In announcing the Alaska LGBT Community Survey last Sunday, I may have given a false impression that LGBT folks’ experience of discrimination & other antigay/antitrans bias is the only thing this survey is about.
That’s why we’re calling for a full survey, on a full range of the questions & concerns that we LGBT Alaskans would like to know the answers to ourselves, or that we’d like our friends, families, neighbors, faith communities, workplaces, health providers, political representatives & policymakers, and fellow citizens to know about us — without putting any one of us at personal risk of discrimination or bias to have answered.
For example, one set of questions in the original One in Ten questionnaire asked respondents which religious faiths they were raised in as a children, whether they still participated in the same religious faith (and if not, why not), and how often those who participated in any religious faith attended worship gatherings. Another set asked a range of questions about physical and emotional health, including use (or nonuse) of alcohol and drugs, use of medical and mental health providers, whether or not providers were aware of a repondents’ sexual orientation, and — if they were — whether respondents felt their providers’ knowledge improved or worsened the kind of care they received. Reliable answers to questions like these — particularly when cross-referenced with other important information derived from the survey — have great potential for helping LGBT-friendly faith communities extend and improve their ministries; and for health care providers, insurance companies, and public health policymakers to improve treatment of LGBT clients and to address LGBT-related health issues.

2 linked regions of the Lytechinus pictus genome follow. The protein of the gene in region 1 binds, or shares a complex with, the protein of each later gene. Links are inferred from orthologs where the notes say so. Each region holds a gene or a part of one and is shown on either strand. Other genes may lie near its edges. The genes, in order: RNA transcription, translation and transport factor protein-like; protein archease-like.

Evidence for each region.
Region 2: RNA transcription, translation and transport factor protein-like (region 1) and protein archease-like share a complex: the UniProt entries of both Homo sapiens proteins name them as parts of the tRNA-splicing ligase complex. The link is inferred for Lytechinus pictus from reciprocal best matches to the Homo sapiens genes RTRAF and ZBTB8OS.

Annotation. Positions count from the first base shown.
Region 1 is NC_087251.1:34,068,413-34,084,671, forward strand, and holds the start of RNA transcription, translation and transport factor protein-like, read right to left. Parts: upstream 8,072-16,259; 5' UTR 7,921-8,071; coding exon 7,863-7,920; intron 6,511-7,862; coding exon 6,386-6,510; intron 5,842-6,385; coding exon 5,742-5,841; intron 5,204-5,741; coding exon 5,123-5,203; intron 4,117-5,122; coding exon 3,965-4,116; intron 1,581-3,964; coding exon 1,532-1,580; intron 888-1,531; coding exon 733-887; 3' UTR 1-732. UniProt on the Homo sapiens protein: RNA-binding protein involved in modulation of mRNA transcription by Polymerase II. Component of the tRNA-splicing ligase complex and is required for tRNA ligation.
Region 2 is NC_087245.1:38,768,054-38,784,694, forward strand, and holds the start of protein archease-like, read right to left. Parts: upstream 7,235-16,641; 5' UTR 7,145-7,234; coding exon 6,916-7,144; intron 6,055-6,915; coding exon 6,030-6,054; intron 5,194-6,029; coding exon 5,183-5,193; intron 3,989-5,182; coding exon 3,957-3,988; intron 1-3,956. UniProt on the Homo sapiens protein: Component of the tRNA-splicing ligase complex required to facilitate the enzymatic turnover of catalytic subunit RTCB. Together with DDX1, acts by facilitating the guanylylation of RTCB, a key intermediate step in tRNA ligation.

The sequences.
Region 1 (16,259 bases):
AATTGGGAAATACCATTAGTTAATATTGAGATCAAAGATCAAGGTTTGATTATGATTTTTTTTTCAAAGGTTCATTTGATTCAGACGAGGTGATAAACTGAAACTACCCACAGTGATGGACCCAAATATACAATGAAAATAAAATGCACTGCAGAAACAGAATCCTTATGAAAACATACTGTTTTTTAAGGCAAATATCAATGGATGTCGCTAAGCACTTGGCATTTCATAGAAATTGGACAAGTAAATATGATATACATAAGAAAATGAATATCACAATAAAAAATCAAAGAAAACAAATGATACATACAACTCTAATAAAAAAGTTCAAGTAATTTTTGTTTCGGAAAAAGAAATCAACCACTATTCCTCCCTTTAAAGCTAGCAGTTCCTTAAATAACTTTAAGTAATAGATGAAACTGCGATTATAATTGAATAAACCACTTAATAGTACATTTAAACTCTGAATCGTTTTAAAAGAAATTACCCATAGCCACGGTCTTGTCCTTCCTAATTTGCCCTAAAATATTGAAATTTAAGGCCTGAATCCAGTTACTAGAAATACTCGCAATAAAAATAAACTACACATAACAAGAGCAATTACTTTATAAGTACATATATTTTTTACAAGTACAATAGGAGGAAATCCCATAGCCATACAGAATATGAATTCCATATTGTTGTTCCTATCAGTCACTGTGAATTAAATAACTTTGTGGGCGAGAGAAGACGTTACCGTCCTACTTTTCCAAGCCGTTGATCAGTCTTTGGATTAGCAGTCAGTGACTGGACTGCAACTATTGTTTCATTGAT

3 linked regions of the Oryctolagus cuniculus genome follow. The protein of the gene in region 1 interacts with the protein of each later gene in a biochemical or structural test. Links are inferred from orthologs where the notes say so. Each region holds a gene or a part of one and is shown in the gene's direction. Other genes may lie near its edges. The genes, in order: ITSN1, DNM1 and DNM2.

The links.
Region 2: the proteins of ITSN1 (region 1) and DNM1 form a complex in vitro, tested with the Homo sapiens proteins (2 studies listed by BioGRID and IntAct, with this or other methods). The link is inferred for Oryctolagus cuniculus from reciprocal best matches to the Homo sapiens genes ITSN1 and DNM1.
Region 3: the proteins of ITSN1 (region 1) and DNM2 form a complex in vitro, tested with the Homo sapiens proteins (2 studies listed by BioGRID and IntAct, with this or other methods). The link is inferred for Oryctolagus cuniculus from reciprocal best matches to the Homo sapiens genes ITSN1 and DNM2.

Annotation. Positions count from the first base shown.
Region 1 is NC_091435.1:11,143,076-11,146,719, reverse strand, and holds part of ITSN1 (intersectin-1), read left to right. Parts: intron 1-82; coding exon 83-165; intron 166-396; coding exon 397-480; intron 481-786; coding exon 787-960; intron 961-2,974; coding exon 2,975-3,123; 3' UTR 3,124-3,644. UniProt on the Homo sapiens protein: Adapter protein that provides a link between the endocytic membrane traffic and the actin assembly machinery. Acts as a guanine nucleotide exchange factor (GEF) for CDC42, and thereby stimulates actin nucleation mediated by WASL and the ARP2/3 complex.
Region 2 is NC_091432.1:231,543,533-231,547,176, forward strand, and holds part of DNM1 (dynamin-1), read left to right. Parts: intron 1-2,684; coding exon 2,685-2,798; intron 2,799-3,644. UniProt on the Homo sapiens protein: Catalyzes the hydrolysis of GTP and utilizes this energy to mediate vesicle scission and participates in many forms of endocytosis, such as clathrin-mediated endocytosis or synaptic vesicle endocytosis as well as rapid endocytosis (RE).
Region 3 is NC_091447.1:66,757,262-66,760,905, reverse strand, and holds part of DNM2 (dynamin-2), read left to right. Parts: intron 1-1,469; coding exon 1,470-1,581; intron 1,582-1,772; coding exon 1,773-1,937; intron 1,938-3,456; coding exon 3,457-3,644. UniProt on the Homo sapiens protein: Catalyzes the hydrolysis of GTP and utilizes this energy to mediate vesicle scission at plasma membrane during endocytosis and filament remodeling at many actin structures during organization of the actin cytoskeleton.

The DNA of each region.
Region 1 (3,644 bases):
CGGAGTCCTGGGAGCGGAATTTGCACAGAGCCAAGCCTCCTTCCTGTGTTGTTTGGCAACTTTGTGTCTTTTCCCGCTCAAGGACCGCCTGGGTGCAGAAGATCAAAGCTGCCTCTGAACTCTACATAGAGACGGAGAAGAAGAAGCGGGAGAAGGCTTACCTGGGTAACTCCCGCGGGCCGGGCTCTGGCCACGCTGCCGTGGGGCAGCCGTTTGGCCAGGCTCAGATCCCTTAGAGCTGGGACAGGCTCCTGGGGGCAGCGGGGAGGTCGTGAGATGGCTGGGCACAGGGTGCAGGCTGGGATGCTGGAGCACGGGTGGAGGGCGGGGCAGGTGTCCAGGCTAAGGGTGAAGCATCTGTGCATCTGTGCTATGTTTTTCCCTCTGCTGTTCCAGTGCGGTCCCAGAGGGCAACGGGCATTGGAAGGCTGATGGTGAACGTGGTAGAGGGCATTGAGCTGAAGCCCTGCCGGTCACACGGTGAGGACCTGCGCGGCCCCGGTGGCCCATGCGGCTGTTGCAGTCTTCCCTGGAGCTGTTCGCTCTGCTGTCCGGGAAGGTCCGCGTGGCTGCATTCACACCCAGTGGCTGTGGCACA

And so it goes for any other question or set of questions that appear in the survey. Just as the One in Ten in 1986 was “A profile of Alaska’s lesbian and gay community,” the Alaska LGBT Community Survey will be a profile of Alaska’s lesbian, gay, bisexual, and trans community, covering a full range of questions we face in our lives and work.
Discrimination & bias included, of course.
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Part of the design of any good survey is in having a good idea of what we already know. So, besides using this blog to keep you updated on our progress on our survey—from designing it all the way to reporting its results—we’ll also have articles about what research has already told us about LGBT folks in general and LGBT folks in Alaska in particular. We’ll also write about some of the issues that we’ll be addressing with our research design, such as making it truly representative of our community (both in questions asked, and in sampling), protecting the anonymity of respondents, and so on.